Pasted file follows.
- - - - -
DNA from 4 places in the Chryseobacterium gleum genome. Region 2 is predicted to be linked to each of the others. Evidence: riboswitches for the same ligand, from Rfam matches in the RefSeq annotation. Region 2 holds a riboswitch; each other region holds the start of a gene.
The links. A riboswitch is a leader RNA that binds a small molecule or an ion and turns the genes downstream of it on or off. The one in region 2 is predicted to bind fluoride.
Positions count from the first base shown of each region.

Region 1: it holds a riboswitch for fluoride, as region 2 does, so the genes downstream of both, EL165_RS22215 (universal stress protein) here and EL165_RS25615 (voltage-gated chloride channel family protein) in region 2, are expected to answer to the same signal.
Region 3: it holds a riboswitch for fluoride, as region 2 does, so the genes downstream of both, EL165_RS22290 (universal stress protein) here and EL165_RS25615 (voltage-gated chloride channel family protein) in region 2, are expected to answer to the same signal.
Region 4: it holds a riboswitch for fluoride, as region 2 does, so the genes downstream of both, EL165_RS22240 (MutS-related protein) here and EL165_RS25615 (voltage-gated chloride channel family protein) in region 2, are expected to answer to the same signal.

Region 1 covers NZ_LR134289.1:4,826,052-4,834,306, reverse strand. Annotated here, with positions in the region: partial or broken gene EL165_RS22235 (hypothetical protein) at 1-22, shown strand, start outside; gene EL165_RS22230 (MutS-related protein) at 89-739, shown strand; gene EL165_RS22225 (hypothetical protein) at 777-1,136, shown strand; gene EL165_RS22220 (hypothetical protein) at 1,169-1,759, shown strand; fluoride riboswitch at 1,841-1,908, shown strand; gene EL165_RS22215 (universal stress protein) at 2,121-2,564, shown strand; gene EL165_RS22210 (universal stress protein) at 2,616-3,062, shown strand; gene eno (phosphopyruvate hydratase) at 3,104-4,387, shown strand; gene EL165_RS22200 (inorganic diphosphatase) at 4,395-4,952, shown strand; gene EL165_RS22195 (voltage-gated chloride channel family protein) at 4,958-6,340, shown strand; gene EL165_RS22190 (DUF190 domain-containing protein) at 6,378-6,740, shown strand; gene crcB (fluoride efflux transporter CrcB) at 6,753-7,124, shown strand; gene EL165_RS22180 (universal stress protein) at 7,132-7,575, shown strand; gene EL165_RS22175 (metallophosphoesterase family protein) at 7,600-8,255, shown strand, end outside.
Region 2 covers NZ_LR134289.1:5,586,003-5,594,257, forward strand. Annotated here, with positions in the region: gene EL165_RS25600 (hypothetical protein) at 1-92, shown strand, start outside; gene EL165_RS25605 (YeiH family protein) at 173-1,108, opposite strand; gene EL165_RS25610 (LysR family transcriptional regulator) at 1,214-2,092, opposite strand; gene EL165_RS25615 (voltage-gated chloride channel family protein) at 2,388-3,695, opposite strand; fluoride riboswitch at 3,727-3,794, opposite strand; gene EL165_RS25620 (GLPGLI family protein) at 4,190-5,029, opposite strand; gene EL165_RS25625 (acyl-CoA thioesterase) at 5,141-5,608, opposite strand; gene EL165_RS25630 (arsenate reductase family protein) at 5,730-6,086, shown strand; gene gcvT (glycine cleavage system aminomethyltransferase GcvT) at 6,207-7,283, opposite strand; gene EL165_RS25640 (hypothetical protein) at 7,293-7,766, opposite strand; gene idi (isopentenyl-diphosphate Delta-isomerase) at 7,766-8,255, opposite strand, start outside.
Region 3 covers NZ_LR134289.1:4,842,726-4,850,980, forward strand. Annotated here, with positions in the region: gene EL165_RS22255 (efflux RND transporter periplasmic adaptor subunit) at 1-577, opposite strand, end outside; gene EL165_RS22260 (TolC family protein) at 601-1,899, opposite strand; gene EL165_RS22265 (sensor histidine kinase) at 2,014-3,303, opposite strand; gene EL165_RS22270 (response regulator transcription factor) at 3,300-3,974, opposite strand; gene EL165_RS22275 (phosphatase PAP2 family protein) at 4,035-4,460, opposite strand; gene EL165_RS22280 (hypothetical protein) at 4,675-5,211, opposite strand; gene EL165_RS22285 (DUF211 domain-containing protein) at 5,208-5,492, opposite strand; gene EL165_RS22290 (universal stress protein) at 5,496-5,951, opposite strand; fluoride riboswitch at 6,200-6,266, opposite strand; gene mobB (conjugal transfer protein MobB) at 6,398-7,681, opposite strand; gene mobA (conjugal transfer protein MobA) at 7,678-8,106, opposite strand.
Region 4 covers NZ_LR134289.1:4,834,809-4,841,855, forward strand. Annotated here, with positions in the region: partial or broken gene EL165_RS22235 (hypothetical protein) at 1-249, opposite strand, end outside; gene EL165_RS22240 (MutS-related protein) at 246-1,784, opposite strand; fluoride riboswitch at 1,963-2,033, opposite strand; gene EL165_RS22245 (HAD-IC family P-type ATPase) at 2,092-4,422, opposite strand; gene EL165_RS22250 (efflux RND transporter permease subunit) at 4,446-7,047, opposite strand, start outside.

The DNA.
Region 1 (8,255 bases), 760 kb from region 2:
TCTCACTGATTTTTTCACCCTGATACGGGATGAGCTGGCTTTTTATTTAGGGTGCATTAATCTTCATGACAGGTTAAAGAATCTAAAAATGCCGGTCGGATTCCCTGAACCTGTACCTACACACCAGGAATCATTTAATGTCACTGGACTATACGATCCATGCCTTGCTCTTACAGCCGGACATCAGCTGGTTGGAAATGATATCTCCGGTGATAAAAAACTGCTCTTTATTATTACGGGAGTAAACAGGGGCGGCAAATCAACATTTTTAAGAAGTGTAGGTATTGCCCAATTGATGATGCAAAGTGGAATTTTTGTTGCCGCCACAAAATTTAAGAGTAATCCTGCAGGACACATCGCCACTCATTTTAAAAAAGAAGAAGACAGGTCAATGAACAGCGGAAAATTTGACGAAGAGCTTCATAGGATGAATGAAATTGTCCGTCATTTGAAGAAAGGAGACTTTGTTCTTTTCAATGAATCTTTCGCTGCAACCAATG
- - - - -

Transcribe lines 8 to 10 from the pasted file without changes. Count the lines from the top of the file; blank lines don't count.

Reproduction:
Region 2 covers NZ_LR134289.1:5,586,003-5,594,257, forward strand. Annotated here, with positions in the region: gene EL165_RS25600 (hypothetical protein) at 1-92, shown strand, start outside; gene EL165_RS25605 (YeiH family protein) at 173-1,108, opposite strand; gene EL165_RS25610 (LysR family transcriptional regulator) at 1,214-2,092, opposite strand; gene EL165_RS25615 (voltage-gated chloride channel family protein) at 2,388-3,695, opposite strand; fluoride riboswitch at 3,727-3,794, opposite strand; gene EL165_RS25620 (GLPGLI family protein) at 4,190-5,029, opposite strand; gene EL165_RS25625 (acyl-CoA thioesterase) at 5,141-5,608, opposite strand; gene EL165_RS25630 (arsenate reductase family protein) at 5,730-6,086, shown strand; gene gcvT (glycine cleavage system aminomethyltransferase GcvT) at 6,207-7,283, opposite strand; gene EL165_RS25640 (hypothetical protein) at 7,293-7,766, opposite strand; gene idi (isopentenyl-diphosphate Delta-isomerase) at 7,766-8,255, opposite strand, start outside.
Region 3 covers NZ_LR134289.1:4,842,726-4,850,980, forward strand. Annotated here, with positions in the region: gene EL165_RS22255 (efflux RND transporter periplasmic adaptor subunit) at 1-577, opposite strand, end outside; gene EL165_RS22260 (TolC family protein) at 601-1,899, opposite strand; gene EL165_RS22265 (sensor histidine kinase) at 2,014-3,303, opposite strand; gene EL165_RS22270 (response regulator transcription factor) at 3,300-3,974, opposite strand; gene EL165_RS22275 (phosphatase PAP2 family protein) at 4,035-4,460, opposite strand; gene EL165_RS22280 (hypothetical protein) at 4,675-5,211, opposite strand; gene EL165_RS22285 (DUF211 domain-containing protein) at 5,208-5,492, opposite strand; gene EL165_RS22290 (universal stress protein) at 5,496-5,951, opposite strand; fluoride riboswitch at 6,200-6,266, opposite strand; gene mobB (conjugal transfer protein MobB) at 6,398-7,681, opposite strand; gene mobA (conjugal transfer protein MobA) at 7,678-8,106, opposite strand.
Region 4 covers NZ_LR134289.1:4,834,809-4,841,855, forward strand. Annotated here, with positions in the region: partial or broken gene EL165_RS22235 (hypothetical protein) at 1-249, opposite strand, end outside; gene EL165_RS22240 (MutS-related protein) at 246-1,784, opposite strand; fluoride riboswitch at 1,963-2,033, opposite strand; gene EL165_RS22245 (HAD-IC family P-type ATPase) at 2,092-4,422, opposite strand; gene EL165_RS22250 (efflux RND transporter permease subunit) at 4,446-7,047, opposite strand, start outside.